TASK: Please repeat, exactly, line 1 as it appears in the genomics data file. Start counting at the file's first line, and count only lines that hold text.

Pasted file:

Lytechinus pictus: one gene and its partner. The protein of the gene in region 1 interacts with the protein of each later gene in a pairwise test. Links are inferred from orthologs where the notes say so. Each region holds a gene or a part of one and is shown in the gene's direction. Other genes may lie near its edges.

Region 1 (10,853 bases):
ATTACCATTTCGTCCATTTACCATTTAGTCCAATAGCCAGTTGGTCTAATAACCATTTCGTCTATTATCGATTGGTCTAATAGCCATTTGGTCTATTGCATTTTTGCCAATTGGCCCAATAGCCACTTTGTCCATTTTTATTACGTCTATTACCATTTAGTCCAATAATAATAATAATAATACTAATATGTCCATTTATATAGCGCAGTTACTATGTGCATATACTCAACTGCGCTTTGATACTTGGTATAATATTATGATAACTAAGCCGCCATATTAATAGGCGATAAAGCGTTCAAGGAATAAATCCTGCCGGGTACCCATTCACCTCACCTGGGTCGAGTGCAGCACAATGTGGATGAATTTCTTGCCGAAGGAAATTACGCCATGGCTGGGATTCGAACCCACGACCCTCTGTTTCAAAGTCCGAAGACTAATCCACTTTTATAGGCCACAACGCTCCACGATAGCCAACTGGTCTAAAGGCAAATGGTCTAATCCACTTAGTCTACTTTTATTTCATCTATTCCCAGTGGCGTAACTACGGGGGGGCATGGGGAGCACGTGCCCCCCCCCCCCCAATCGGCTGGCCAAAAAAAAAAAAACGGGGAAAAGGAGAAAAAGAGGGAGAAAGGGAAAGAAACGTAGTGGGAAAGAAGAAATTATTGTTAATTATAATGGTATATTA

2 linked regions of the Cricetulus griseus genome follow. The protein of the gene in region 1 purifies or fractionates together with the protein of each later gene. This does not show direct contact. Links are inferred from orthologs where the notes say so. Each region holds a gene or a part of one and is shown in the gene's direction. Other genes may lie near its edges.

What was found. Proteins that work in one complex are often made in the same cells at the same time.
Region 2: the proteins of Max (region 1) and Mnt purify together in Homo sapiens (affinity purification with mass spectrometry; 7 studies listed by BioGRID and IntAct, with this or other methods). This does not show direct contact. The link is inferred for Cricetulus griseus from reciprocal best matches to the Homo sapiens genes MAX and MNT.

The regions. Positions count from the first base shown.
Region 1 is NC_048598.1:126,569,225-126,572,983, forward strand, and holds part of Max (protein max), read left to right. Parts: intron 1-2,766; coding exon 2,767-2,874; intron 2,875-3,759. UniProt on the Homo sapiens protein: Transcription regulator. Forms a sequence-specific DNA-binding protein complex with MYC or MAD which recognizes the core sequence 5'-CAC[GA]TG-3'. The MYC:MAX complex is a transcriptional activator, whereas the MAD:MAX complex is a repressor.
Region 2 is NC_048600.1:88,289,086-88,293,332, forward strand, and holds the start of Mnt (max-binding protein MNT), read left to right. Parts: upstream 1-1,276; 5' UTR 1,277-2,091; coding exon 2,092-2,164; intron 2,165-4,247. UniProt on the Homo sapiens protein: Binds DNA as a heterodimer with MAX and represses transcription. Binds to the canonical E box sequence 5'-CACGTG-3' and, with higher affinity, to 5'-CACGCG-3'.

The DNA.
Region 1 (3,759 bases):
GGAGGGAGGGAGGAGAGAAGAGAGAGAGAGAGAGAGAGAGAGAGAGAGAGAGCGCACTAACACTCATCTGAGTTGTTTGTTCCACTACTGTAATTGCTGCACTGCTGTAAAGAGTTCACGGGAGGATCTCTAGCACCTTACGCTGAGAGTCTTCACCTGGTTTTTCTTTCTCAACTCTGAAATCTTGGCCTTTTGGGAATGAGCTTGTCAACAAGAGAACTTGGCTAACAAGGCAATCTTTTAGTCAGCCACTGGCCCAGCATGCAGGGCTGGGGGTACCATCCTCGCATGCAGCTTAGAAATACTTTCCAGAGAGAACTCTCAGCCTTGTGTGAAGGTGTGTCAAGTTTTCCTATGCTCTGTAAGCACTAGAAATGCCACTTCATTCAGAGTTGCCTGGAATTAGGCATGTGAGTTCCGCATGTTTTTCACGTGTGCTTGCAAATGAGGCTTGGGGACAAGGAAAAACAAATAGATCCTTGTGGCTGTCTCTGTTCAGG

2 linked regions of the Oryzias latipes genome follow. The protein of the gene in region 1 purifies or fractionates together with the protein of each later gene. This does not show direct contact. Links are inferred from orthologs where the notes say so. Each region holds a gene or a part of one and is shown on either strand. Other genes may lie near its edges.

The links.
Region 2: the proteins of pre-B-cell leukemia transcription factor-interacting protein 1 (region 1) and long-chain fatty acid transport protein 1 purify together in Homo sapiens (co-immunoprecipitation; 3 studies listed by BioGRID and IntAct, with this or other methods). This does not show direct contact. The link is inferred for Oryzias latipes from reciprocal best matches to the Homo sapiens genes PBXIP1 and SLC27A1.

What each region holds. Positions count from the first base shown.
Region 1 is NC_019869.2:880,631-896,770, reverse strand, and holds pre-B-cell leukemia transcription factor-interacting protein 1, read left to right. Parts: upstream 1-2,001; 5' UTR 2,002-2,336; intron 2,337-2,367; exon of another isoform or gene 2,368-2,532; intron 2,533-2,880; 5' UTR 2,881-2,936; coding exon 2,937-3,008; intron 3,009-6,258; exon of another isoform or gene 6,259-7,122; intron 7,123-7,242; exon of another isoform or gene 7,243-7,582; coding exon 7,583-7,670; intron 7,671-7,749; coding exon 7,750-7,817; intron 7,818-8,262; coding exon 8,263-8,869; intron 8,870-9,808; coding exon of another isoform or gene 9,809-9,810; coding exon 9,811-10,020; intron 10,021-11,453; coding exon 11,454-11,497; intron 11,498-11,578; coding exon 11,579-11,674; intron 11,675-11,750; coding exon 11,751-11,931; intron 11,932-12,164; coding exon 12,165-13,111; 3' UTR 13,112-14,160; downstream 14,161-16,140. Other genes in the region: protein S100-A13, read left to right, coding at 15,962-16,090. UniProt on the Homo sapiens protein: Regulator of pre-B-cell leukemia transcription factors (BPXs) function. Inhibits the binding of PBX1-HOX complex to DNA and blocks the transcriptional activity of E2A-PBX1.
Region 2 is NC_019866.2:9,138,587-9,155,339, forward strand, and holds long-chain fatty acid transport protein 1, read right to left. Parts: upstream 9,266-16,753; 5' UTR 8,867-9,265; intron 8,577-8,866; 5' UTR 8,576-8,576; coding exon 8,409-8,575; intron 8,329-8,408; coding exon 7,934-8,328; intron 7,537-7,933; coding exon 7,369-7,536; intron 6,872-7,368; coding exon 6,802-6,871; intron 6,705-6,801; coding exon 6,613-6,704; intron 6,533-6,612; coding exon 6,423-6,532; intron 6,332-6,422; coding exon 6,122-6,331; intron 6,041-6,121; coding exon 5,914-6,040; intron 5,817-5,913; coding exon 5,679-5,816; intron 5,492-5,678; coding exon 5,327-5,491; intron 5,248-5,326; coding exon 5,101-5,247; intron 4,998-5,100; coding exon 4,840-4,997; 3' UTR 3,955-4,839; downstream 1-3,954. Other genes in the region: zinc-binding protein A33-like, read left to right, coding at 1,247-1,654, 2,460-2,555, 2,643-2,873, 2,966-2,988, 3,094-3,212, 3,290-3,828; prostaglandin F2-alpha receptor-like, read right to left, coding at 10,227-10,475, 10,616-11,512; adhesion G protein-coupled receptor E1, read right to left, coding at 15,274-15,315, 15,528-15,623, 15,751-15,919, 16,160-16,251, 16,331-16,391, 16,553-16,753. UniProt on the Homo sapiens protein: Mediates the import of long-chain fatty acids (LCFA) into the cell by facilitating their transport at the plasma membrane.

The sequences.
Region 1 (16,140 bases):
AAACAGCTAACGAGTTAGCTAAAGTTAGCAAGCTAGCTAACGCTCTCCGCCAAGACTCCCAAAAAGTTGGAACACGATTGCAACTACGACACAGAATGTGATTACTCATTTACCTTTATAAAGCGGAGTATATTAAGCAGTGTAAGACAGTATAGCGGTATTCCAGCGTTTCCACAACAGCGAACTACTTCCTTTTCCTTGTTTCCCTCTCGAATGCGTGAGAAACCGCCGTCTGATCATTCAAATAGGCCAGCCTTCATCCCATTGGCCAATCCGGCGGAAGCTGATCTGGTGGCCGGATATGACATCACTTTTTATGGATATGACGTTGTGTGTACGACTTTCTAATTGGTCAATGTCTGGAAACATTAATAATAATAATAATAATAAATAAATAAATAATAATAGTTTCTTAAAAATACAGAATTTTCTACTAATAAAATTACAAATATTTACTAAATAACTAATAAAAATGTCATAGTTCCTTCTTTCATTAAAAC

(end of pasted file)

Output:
Lytechinus pictus: one gene and its partner. The protein of the gene in region 1 interacts with the protein of each later gene in a pairwise test. Links are inferred from orthologs where the notes say so. Each region holds a gene or a part of one and is shown in the gene's direction. Other genes may lie near its edges.